Succeeding Cal Sr. isn't toughest road Ferraro has traveled

USED TO THIRD DEGREE

February 24, 1993|By Jim Henneman | Jim Henneman,Staff Writer

SARASOTA, Fla. -- Mike Ferraro, the new man in the third-base coaching box, knows he's in an unusual and awkward position with the Orioles.

Replacing the father of the team's All-Star shortstop and recently departed second baseman isn't easy.

But if there is one thing Ferraro has learned during his 32 years in baseball, it's how to deal with situations far more difficult than his present assignment: succeeding Cal Ripken Sr.

It was 10 years ago, at age 38, that Ferraro began what many thought would be a bright career as a major-league manager. He'd been hired by the Cleveland Indians after surviving four tumultuous years as a New York Yankees coach.

He admits now that he wasn't ready to manage in the big leagues then -- especially under the circumstances. Shortly after he got the Cleveland job, Ferraro developed a kidney problem.

"They told me it could be a hole, a stone, a cold -- or a tumor in the kidney," Ferraro recalled yesterday after the Orioles' fifth day of spring training. "I didn't tell anybody about it, and in January I went on the Indians' winter press tour.

"We had 19 engagements in 10 days -- and after the fifth day I passed a blood clot. It scared me, but I stayed three more days before asking if I could go home early."

Ferraro's condition subsequently was diagnosed as a malignant tumor, and on Feb. 9 his left kidney was removed. Ten days later, Ferraro was in Tucson, Ariz., directing the Indians' camp from a golf cart.

Looking back now, he knows he made a mistake. "One of the things I learned was that when you have a major organ removed, it takes a lot out of you -- it takes the body a long time to adjust," said Ferraro. "But I was so excited and anxious to get going that I felt I had to be there."

The experience proved to be grueling -- and short. "I never really recuperated. It wasn't fair to me and it wasn't fair to the players," Ferraro said. "When it was over, I remember saying to myself 'I don't care if I never do this again.' "

Ferraro had a 40-60 record when he was fired July 31. A little more than three months later, his father died after a long bout with cancer. "I don't think he ever realized I was managing in the big leagues," said Ferraro.

They were 12 terrible months for Ferraro, but two good things did happen. He recovered from the effects of the operation -- and he went back to work for Dick Howser.

"Dick called me the day after I got fired and told me not to worry about anything -- that I could come to work with him in Kansas City the next year," said Ferraro. "I had only spent that one year with him [with the Yankees in 1980], but the second time I was with him I was more aware of managing and Dick did a good job preparing me."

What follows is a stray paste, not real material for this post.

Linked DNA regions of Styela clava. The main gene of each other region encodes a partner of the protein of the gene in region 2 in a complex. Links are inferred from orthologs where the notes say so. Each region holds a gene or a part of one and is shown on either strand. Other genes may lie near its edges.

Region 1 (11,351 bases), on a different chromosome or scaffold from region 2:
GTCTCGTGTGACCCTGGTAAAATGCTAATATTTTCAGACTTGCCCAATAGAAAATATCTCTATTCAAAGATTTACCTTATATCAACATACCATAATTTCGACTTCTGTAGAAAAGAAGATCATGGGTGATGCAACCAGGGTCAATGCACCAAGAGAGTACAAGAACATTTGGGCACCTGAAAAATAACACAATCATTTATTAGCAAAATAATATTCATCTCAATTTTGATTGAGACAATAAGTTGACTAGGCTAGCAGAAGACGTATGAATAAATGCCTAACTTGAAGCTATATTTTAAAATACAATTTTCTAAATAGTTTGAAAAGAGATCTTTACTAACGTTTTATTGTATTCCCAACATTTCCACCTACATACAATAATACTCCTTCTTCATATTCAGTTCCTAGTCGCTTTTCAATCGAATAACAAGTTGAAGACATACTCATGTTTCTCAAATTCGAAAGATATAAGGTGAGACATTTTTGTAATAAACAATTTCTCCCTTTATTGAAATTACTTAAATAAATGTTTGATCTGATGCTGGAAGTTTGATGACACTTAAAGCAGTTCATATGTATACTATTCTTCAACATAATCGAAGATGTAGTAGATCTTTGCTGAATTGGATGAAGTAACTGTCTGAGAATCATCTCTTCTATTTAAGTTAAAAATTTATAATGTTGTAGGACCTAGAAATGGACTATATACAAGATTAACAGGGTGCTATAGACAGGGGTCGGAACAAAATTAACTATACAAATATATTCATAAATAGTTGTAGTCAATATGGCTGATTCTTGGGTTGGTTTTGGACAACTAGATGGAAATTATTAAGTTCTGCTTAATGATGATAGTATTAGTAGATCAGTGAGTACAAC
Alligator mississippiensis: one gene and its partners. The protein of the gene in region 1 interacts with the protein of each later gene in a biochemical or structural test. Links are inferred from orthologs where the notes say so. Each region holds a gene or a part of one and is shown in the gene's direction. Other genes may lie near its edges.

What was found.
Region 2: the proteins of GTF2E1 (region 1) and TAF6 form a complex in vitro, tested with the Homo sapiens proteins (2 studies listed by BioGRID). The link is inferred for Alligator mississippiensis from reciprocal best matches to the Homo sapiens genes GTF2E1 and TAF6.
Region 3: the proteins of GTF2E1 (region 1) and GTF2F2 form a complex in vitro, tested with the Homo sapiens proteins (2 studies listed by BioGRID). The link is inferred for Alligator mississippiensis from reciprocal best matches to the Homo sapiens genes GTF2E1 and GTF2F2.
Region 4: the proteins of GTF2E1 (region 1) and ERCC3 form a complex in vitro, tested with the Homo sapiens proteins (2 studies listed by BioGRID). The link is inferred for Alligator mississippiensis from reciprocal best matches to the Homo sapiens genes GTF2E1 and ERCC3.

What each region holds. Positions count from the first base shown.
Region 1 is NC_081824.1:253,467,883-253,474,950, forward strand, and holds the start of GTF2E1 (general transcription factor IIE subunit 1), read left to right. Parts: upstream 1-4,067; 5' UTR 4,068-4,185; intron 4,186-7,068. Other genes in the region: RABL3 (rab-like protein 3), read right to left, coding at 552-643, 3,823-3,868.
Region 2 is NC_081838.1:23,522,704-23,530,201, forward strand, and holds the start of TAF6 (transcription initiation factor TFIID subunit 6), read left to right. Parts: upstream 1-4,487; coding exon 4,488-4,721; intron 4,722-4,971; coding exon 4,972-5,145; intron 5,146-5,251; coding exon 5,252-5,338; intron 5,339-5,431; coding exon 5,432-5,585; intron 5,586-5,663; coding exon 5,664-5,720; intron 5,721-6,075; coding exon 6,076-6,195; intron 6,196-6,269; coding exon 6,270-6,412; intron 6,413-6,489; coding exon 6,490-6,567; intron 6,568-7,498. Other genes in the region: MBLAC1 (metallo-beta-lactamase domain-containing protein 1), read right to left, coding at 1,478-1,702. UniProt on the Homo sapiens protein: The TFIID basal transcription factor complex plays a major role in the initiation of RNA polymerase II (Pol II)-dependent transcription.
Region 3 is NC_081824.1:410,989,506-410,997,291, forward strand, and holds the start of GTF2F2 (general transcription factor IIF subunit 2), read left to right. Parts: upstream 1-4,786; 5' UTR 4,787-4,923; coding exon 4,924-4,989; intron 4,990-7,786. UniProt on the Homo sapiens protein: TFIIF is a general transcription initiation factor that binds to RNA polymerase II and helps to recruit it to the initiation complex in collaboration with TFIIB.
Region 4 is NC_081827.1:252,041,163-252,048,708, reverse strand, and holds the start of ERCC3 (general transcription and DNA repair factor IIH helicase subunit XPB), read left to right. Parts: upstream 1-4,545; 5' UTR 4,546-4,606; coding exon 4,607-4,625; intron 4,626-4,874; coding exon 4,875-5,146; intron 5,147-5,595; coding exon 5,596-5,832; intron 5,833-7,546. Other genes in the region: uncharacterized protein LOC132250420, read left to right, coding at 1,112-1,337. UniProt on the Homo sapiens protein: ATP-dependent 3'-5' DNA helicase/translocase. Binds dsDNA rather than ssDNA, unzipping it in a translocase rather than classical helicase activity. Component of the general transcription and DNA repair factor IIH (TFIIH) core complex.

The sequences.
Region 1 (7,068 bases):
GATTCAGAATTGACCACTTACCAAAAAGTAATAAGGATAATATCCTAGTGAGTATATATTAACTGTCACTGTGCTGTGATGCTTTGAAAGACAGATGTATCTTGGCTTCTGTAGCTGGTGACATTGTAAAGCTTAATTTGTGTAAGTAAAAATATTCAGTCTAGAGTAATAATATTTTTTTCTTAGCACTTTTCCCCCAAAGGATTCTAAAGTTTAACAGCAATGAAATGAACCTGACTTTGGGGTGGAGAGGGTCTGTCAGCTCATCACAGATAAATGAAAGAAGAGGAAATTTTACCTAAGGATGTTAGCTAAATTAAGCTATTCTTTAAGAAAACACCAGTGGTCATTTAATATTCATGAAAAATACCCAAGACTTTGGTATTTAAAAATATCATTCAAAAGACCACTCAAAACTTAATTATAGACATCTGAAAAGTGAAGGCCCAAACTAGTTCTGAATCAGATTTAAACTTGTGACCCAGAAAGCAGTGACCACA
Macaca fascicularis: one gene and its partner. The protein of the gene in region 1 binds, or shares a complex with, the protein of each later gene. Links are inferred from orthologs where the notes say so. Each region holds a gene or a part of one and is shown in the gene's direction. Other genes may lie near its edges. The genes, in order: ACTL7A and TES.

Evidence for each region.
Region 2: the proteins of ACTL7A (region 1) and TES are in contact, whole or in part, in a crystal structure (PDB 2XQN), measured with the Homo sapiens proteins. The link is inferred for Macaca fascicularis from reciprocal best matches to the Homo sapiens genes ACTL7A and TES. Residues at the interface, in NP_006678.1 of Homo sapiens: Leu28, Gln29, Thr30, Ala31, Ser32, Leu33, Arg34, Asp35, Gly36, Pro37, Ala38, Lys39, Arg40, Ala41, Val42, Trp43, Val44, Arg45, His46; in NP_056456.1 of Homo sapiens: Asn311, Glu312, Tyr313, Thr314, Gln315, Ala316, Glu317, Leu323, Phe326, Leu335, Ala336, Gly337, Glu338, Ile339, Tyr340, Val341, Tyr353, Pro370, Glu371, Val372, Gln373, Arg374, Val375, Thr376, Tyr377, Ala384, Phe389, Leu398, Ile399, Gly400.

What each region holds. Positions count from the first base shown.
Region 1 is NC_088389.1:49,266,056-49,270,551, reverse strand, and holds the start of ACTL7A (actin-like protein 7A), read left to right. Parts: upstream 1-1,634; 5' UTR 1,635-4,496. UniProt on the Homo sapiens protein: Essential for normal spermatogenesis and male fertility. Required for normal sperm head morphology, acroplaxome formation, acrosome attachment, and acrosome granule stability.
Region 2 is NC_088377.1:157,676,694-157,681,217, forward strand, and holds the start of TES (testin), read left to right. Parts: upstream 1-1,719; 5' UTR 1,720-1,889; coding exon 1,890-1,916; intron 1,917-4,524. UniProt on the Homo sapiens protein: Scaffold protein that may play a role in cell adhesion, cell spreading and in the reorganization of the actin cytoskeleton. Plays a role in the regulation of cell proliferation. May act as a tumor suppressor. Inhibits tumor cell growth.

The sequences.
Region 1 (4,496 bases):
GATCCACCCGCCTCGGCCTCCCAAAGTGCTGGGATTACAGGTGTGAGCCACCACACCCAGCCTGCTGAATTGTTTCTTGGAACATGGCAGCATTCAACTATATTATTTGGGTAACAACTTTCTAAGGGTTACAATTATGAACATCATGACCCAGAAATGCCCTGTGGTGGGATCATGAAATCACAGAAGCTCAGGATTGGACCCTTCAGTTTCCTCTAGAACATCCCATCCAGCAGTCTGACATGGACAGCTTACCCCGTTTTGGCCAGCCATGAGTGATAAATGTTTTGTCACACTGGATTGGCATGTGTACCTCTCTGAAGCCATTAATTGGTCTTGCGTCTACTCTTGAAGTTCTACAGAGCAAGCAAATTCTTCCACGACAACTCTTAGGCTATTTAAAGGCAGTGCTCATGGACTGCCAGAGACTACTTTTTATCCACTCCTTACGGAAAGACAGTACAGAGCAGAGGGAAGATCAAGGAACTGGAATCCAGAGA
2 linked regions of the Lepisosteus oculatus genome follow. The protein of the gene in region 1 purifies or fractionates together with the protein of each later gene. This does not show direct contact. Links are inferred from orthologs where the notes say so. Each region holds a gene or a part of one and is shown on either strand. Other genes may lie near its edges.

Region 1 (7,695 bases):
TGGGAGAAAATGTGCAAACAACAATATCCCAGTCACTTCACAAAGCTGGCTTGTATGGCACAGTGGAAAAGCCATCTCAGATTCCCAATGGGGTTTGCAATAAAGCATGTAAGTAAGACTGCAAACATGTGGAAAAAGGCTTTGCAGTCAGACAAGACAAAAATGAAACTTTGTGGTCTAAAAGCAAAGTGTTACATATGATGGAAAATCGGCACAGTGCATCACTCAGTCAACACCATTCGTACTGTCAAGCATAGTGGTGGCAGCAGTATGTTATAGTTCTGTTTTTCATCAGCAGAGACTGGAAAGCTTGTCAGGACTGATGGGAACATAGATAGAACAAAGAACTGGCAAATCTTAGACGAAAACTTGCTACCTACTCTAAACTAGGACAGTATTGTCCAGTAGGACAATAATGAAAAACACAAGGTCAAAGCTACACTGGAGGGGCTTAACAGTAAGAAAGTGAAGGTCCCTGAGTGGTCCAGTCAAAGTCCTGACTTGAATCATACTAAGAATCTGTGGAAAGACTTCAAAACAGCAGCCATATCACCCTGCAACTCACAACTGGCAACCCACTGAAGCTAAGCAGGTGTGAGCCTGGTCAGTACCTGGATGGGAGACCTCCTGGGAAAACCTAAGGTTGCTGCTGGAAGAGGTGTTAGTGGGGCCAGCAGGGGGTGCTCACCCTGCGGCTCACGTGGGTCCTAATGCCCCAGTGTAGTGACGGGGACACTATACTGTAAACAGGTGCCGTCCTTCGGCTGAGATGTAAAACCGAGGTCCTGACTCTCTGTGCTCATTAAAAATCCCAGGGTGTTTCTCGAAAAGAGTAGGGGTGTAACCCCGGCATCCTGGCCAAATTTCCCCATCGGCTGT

But not for what would happen next. After leading the Royals to their only World Series championship in 1985, Howser developed a brain tumor. Ferraro took over as interim manager after the All-Star break and compiled a 36-38 record. He was fired at the end of the year.

It could be said that Ferraro's big-league career has been unspectacular, but nobody could suggest it has been uneventful.

In New York, he was publicly chastised by George Steinbrenner after the second game of the 1980 American League Championship Series, when Willie Randolph was thrown out at home on a bizarre relay play.

"To this day people still recall that," said Ferraro. "It was very, very embarrassing for me and my family."

Despite the furor, Ferraro remained on the Yankees coaching staff for two more years.

After Ferraro was let go by the Royals in 1986, the Yankees rehired him. He stayed with New York through the 1991 season, when he was bench coach. Last year he was a roving instructor for the San Francisco Giants, then asked for permission to look around after turning down a Triple-A managing job.

"When the Orioles first called me, I didn't know this job was coming open," said Ferraro. "[General manager] Roland Hemond DTC called and asked if I would be interested in joining the organization.

"I told him I would, but I expected he wanted me to do special assignment scouting."

It wasn't until manager Johnny Oates set up an interview that Ferraro found out Cal Ripken Sr. had not been asked to return for this season. "When you've been in this game as long as I have, you don't like to take anybody's job," said Ferraro.

"But I have to approach it like I have a job to do. It was either me or somebody else."

Oates, who played for the 1980 Yankees, also was a teammate of Ferraro's at Triple-A Rochester in the early 1970s. He said that the Howser influence was a factor in his decision to hire Ferraro.

"You're always comfortable with people you know," said Oates, who admits he was greatly influenced by Howser. "The fact that he worked for Dick twice is good enough for me."

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